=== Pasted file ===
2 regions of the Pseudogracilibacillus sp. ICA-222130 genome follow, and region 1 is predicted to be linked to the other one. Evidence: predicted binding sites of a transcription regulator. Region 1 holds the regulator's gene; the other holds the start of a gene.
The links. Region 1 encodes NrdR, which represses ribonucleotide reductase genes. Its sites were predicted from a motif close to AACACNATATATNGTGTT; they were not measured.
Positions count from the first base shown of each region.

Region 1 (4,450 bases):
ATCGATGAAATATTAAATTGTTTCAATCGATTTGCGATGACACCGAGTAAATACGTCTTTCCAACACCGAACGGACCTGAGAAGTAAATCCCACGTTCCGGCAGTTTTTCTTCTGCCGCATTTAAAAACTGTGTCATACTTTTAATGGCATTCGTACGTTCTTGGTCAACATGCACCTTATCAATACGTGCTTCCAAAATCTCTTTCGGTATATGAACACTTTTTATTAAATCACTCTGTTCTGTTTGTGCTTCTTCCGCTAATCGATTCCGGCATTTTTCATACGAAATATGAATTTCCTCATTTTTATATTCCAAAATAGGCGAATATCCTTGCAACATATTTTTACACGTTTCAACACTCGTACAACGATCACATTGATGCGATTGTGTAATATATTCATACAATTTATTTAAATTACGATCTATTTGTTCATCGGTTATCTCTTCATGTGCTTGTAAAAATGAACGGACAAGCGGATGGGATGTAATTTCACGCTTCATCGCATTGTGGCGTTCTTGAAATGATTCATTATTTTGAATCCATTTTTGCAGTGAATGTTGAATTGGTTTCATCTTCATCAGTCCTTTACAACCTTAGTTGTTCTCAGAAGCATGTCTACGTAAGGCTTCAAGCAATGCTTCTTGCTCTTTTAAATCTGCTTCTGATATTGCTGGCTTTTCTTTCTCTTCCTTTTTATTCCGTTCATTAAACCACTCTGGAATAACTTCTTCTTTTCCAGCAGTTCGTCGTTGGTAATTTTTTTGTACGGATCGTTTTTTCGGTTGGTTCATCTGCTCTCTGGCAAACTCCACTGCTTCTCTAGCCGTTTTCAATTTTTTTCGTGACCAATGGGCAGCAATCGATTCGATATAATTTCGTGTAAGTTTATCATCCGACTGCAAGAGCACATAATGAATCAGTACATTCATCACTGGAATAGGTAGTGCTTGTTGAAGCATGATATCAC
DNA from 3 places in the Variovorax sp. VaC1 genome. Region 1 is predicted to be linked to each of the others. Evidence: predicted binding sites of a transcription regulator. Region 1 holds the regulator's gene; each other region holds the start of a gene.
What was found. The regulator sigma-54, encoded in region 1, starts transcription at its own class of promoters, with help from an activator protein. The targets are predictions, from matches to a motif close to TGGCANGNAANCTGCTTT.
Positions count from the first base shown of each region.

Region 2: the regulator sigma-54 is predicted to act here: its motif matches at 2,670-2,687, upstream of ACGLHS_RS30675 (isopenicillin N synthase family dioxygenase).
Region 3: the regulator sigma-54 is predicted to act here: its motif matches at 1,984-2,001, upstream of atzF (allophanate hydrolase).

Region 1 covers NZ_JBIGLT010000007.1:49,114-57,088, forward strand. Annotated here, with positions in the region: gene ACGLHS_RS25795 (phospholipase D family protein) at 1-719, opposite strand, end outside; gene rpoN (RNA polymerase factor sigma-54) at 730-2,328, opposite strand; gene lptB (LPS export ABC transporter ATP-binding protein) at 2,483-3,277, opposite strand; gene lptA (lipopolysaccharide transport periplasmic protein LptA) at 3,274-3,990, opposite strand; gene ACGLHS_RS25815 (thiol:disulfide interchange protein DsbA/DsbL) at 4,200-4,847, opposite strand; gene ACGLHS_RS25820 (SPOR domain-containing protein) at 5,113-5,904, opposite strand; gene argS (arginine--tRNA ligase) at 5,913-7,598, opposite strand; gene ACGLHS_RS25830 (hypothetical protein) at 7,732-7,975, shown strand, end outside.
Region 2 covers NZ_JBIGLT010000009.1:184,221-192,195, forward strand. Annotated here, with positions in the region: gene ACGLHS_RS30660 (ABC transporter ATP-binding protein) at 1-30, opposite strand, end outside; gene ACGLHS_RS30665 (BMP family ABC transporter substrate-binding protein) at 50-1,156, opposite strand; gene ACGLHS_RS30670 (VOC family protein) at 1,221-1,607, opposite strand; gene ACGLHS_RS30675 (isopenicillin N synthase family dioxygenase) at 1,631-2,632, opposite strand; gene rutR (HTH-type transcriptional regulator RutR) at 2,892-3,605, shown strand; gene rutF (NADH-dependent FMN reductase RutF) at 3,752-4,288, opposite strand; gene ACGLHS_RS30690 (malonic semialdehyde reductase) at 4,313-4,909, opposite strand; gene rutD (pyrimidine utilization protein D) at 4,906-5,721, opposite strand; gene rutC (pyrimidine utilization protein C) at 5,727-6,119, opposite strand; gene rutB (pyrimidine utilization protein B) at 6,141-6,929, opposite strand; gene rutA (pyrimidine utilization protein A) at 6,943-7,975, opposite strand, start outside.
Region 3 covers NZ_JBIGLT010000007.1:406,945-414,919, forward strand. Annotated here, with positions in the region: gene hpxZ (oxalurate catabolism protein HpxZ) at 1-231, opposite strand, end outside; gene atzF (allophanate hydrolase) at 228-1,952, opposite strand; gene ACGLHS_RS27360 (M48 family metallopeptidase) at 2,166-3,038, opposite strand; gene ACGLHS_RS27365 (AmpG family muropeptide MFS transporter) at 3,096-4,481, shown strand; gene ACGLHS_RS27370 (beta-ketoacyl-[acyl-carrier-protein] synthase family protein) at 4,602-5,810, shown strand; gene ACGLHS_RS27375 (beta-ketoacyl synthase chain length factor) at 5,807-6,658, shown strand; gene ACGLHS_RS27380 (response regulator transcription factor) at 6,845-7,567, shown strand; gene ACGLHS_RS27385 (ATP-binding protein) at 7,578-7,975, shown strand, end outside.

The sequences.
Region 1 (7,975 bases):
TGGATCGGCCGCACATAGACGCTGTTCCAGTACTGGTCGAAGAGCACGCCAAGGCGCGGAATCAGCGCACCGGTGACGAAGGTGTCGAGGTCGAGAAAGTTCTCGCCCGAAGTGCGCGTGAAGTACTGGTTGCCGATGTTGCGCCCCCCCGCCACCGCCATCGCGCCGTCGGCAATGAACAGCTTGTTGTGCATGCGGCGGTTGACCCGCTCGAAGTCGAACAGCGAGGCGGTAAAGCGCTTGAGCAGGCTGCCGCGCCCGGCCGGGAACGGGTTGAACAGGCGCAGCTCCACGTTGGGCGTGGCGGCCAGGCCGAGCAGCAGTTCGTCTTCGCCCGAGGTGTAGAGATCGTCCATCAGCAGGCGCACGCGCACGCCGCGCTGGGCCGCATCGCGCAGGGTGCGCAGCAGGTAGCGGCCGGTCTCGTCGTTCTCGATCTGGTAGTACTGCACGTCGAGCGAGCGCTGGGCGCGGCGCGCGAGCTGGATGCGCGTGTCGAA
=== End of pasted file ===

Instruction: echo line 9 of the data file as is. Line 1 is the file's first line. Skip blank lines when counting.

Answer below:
Region 2: the regulator sigma-54 is predicted to act here: its motif matches at 2,670-2,687, upstream of ACGLHS_RS30675 (isopenicillin N synthase family dioxygenase).